A number of NASCAR drivers are among the entries, including Matt Kenseth, and his son, Ross, Aric Almirola, David Ragan, Scott Wimmer, Bires, Stremme and Raines, in addition to a strong dose of Midwest stock car talent. Another interesting entry is 16-year-old Chase Elliott, son of NASCAR legend Bill Elliott and a development driver for Hendrick Motorsports.
Both Bires and Stremme enjoyed success with Lettow during their ASA racing days. Bires was the 2006 ASA champion with him and Lettow scoring a win at the “Mile” during their championship season. In 2002, Stremme teamed with Lettow with Stremme capturing two ASA wins and being named ASA Rookie of the Year.
Rusty Wallace, the 1989 NASCAR Cup champion, is coming out of retirement to compete in the Lettow 150. Retiring from NASCAR competition in 2005, Wallace returns to the famed speedway where he began making his mark on the “national” racing scene as he won five USAC and ASA stock car events at Milwaukee. Last week, Wallace was at the Milwaukee Mile for a special test session, which saw some 30 teams take part.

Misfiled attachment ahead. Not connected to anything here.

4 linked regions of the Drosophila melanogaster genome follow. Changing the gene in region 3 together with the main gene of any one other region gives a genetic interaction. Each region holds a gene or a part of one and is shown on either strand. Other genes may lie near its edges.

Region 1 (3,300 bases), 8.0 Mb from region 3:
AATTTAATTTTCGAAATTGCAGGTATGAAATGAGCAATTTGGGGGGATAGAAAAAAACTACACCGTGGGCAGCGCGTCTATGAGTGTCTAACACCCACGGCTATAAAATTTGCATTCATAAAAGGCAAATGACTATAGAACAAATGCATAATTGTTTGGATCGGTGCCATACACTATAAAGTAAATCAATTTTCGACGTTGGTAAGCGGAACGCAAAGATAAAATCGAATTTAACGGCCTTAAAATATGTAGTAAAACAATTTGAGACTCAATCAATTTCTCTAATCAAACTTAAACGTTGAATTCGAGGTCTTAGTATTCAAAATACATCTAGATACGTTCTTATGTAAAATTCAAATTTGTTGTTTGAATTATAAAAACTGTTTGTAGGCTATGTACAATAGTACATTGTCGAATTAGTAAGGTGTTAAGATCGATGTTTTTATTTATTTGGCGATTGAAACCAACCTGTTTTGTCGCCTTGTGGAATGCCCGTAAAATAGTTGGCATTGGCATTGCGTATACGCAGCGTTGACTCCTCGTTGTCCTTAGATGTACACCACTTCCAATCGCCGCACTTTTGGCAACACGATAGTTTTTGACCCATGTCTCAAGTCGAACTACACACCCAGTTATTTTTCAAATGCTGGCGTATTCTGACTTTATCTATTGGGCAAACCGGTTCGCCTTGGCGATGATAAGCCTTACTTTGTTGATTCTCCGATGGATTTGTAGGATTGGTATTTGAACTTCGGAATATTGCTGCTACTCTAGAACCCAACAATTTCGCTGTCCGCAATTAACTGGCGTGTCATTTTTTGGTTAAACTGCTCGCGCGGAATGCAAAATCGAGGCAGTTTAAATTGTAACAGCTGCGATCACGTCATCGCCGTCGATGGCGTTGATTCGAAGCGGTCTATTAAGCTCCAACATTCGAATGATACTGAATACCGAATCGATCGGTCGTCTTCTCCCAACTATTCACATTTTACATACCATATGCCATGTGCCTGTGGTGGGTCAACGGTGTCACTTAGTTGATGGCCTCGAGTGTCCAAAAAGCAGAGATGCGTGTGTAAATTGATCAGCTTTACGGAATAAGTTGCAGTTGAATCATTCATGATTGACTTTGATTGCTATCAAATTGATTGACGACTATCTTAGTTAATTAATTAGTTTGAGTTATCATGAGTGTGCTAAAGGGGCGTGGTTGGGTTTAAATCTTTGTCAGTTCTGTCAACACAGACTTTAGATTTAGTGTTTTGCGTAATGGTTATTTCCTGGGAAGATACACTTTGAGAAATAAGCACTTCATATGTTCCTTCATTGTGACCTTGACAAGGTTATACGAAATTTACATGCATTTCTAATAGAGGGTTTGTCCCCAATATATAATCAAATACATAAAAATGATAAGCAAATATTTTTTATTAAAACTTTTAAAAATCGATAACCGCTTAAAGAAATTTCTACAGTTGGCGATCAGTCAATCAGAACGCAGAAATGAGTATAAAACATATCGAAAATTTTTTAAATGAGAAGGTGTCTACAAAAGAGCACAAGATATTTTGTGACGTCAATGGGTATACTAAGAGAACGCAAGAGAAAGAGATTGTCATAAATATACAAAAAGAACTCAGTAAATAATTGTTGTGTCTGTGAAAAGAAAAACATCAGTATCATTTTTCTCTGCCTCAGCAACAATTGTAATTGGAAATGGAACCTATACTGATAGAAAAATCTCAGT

The Big 8 Series (limited) late models, along with ASA Midwest Trucks and vintage stock cars, will also be part of the program. A portion of the proceeds from the event will be donated to the Midwest Athletes against Childhood Cancer fund. For more information, go to www.asamidwesttour.com.
Illinois stock car veteran Kevin Weaver seems to be tough to beat in the weekly dirt track late model stock car action at the Tom Smith-promoted Kankakee County Speedway. Weaver has now won four out of the five United Midwestern Promoters features this season at the quarter-mile oval, which is located at the Kankakee County Fairgrounds.